RENEE MONTAGNE, HOST:

And now, we turn to something else related to your diet - those kidney stones. More Americans are getting them than ever before. And it's not joke. Doctors and patients say it's one of the worst kinds of pain. NPR's Richard Knox explains how kidney stones are treated these days and what you can do to prevent them.

RICHARD KNOX, BYLINE: Henry Owens is lying on an operating room table in Boston.

UNIDENTIFIED WOMAN: All right, Mr. Owens. We're going to take good care of you. OK?

HENRY OWENS: Thank you.

KNOX: Owens, who's 69, has Type II diabetes. He's conscientious about his health. But he's about to undergo kidney stone surgery.

DR. MARK MCKEEN: All right. The next thing we're going to do is give you an oxygen mask and have you take some big deep breaths.

OWENS: Then it's over.

KNOX: A little earlier Owens told me about his kidney stone attack.

OWENS: Two weeks ago, I had severe pain above the belt on the right side. I came into Mass General and they did a CAT scan and determined I have three stones, one of which is a half-an-inch. And I think that's big.

KNOX: He says it hurt a lot.

OWENS: Oh, the pain was so much that you'd be nauseous. And the pain was excruciating.

KNOX: A doctor installed a tube that allows urine to bypass the stone. Now urologist Dianne Sacco is going to smash his stones with a laser. She passes a thin tube through his urinary passage into his bladder. A fiber-optic cable gives a clear picture on a screen above the table.

DR. DIANNE SACCO: This is where the ureter enters into the bladder.

KNOX: Snaking the equipment up the ureter, Sacco finds her first target.

SACCO: And there's a stone. It's yellow and it's knobby-looking.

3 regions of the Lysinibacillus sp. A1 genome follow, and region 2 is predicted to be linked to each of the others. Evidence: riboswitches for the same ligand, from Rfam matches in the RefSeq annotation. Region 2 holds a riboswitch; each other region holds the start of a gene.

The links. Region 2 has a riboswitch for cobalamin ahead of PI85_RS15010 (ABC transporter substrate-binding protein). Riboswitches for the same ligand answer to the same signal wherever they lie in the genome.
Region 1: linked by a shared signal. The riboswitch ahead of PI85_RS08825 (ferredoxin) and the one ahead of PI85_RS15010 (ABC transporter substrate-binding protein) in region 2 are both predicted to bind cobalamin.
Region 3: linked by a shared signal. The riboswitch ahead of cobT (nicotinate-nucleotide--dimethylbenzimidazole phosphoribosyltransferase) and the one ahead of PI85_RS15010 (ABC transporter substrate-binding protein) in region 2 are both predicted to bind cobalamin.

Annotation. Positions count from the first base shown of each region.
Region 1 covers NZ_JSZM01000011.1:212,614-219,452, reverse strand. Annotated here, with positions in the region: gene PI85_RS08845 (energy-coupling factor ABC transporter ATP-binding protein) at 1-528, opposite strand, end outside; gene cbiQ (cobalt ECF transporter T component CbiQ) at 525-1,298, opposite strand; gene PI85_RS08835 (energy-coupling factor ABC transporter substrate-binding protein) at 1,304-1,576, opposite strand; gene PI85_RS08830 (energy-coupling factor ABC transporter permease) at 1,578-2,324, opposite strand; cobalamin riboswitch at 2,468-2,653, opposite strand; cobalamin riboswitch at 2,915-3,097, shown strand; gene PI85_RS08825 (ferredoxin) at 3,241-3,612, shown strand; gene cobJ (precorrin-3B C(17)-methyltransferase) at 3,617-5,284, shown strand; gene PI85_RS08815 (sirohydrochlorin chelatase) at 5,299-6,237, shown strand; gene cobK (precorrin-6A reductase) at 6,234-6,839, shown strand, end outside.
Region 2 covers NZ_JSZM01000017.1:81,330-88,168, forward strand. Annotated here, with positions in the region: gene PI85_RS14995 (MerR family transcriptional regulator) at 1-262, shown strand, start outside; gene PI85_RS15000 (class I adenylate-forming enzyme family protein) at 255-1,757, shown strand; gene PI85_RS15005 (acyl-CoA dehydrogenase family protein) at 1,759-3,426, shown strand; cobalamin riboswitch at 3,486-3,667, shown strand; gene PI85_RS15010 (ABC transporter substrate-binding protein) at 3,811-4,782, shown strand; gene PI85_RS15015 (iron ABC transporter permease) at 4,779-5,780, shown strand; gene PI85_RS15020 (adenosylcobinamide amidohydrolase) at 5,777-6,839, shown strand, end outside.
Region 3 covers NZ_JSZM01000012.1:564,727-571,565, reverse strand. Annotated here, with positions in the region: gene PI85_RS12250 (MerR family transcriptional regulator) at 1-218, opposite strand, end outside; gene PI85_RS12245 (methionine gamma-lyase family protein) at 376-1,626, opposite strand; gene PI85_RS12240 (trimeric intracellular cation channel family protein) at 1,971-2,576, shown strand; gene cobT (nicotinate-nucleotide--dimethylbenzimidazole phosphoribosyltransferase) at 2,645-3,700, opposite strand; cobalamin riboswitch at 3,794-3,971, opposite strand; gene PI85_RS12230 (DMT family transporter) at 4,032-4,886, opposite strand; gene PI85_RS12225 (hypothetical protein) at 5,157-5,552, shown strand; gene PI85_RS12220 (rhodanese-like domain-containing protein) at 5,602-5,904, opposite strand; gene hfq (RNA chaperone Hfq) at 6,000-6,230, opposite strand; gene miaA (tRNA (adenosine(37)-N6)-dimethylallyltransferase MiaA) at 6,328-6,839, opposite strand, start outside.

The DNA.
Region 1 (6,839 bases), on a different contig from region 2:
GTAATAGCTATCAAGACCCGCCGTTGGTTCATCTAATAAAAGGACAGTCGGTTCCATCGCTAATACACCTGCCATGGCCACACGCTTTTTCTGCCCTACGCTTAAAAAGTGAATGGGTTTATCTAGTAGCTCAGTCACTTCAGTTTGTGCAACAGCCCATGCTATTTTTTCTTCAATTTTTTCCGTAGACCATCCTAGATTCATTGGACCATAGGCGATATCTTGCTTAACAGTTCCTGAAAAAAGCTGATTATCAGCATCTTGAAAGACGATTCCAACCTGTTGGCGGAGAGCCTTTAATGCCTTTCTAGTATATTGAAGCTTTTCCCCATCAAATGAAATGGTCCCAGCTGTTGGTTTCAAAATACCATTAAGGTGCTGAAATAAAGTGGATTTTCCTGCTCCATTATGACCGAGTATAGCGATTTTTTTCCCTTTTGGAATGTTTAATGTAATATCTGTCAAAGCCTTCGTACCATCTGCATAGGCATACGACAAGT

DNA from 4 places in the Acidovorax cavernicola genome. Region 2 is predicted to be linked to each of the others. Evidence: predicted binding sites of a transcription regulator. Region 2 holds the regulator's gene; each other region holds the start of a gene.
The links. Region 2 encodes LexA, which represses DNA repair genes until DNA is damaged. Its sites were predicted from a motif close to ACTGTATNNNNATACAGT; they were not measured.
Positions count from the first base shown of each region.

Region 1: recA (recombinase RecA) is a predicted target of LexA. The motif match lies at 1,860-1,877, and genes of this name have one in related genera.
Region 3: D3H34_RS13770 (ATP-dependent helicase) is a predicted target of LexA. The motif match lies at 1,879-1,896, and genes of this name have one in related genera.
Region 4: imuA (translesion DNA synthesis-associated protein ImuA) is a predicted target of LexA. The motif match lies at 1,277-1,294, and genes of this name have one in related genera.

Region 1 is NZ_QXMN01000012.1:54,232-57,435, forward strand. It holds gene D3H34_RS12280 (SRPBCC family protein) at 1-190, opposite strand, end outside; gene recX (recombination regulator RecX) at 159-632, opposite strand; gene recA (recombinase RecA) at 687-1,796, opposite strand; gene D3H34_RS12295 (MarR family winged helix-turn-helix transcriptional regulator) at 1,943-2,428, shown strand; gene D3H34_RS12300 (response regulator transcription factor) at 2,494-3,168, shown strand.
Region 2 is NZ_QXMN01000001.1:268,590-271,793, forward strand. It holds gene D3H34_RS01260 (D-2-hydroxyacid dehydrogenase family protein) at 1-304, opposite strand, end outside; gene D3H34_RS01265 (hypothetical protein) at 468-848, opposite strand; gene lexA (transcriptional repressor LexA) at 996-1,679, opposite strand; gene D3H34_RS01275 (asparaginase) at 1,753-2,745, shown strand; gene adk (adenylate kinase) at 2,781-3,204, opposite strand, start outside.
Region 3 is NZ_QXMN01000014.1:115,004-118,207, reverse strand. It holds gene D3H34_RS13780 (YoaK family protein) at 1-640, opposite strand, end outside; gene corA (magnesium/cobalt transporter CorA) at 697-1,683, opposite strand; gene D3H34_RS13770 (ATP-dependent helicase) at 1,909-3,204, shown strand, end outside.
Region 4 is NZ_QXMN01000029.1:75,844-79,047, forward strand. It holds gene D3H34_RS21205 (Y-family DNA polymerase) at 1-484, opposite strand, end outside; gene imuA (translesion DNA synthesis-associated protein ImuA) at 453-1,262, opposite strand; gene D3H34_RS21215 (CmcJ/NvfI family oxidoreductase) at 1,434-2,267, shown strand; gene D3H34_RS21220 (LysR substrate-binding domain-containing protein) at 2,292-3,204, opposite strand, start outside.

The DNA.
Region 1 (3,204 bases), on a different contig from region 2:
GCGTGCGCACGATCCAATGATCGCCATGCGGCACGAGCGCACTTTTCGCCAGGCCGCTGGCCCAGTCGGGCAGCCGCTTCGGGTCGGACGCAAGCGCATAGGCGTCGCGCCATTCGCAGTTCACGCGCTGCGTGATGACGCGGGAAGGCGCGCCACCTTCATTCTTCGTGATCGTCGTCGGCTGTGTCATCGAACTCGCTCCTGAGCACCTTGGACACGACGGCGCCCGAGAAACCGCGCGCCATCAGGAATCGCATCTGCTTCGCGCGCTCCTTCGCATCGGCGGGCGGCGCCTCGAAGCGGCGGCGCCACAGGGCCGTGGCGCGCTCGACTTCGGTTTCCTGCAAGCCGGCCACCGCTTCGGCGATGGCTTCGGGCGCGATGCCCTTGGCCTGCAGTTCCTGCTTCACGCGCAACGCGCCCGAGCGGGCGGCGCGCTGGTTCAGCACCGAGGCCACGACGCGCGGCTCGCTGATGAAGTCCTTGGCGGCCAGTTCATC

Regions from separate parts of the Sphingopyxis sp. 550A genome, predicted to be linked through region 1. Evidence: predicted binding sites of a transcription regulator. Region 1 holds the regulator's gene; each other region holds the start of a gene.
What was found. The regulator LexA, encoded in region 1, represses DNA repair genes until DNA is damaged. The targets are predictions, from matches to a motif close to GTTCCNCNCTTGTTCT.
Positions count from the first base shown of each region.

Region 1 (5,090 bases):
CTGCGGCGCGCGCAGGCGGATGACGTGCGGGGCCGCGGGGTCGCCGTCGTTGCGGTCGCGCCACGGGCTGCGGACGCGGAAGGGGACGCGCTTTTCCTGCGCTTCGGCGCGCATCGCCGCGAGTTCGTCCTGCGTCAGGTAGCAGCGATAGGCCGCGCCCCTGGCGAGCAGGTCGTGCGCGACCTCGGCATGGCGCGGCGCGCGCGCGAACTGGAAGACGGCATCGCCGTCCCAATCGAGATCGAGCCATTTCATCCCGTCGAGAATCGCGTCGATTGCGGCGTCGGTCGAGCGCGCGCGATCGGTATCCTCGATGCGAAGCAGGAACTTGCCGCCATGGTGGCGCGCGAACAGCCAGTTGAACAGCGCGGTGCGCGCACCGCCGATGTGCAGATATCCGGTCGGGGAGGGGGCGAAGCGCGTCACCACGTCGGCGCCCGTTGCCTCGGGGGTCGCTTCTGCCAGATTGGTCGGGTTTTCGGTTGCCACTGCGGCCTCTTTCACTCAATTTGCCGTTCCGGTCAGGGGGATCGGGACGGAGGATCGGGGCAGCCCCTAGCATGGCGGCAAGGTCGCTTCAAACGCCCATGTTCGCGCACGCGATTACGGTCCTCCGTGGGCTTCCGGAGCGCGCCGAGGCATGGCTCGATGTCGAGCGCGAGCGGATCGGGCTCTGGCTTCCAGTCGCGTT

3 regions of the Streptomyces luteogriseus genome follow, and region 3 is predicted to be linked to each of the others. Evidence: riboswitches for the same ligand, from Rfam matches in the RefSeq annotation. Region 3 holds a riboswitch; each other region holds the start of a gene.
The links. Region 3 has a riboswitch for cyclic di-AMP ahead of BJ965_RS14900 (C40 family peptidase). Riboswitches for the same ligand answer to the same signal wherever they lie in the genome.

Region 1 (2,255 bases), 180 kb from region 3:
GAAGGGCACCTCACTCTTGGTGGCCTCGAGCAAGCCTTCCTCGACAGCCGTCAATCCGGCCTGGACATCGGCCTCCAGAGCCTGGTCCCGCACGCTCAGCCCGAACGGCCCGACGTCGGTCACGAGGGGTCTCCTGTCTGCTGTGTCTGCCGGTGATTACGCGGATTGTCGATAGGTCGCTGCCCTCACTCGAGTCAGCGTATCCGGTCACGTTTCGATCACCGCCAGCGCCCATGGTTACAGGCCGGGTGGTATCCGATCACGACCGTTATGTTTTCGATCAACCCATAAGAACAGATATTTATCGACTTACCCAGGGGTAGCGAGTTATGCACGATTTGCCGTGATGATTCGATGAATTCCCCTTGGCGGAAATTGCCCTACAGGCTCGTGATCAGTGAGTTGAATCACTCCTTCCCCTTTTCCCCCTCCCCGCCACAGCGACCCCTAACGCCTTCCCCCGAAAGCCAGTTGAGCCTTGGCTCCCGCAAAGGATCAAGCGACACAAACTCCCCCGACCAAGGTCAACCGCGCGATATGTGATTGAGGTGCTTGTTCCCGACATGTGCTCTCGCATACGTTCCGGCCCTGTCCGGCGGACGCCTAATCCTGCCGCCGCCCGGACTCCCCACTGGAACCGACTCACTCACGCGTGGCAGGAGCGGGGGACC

Laser on?

UNIDENTIFIED WOMAN: Yep.

SACCO: Laser ready?

UNIDENTIFIED WOMAN: Laser ready.

(SOUNDBITE OF BEEPING)

SACCO: You can see when the laser touches, you get that spray of dust. And that's a stone being broken up.

KNOX: Would you suspect that his diabetes is a risk factor for his stones?

SACCO: Yes. Definitely.

KNOX: Not only is diabetes a risk factor, but obesity is too. And although Owens has lost 50 pounds, a few years ago he was considered obese.

SACCO: That was one of his risk factors. And I think that's definitely one of the reasons why we're seeing so many more patients with stones.

KNOX: In fact, America is in the midst of a kidney stone epidemic.

DR. CHARLES SCALES: Clearly, the prevalence of kidney stones over the past 15 years or so has almost doubled.

KNOX: That's Dr. Charles Scales of UCLA. He led a study published this summer in the journal European Urology. It found one in 10 American men have had a kidney stone, and one in 14 women, and that being obese or diabetic raises the risk. Yet very little attention is paid to preventing this problem.

SCALES: If we treated heart disease today like we treat kidney stones, we would only treat people who are having chest pains or actual heart attack and we wouldn't think about things like smoking, cholesterol or high blood pressure.

KNOX: People can lower their risk of kidney stones by paying attention to what they eat and drink.

SCALES: You really cannot underestimate the value of drinking plenty of fluids in terms of preventing kidney stone formation.

KNOX: Beyond that, lay off salt-rich processed foods, cut down on meat and other animal protein, and generally take in fewer calories.

Most kidney stones are made of calcium. But experts don't tell people to cut their calcium intake. Because surprisingly, that can actually increase your risk.

SCALES: Too much is not good and too little is not good. You really want to be in the middle.

(SOUNDBITE OF BEEPING)

KNOX: In the operating room, Dr. Sacco's laser is pointed at Henry Owens' third kidney stone.

SACCO: This is the biggest stone that we'll take care of in him.

KNOX: And how big are we talking about here?

SACCO: One-point-one centimeters.

KNOX: A little bigger than a marble. Sacco shatters it into tiny pieces. She removes some, the rest will pass.

SACCO: That's it, we're done everybody.

KNOX: Owens has about a 50 percent chance of developing another kidney stone. To better those odds, Sacco will send his stone fragments to a lab and also analyze his urine. That will tell her just what dietary changes he needs to make and whether he'll need to take medicine to avoid another painful stone.

Richard Knox, NPR News, Boston.

(SOUNDBITE OF MUSIC)

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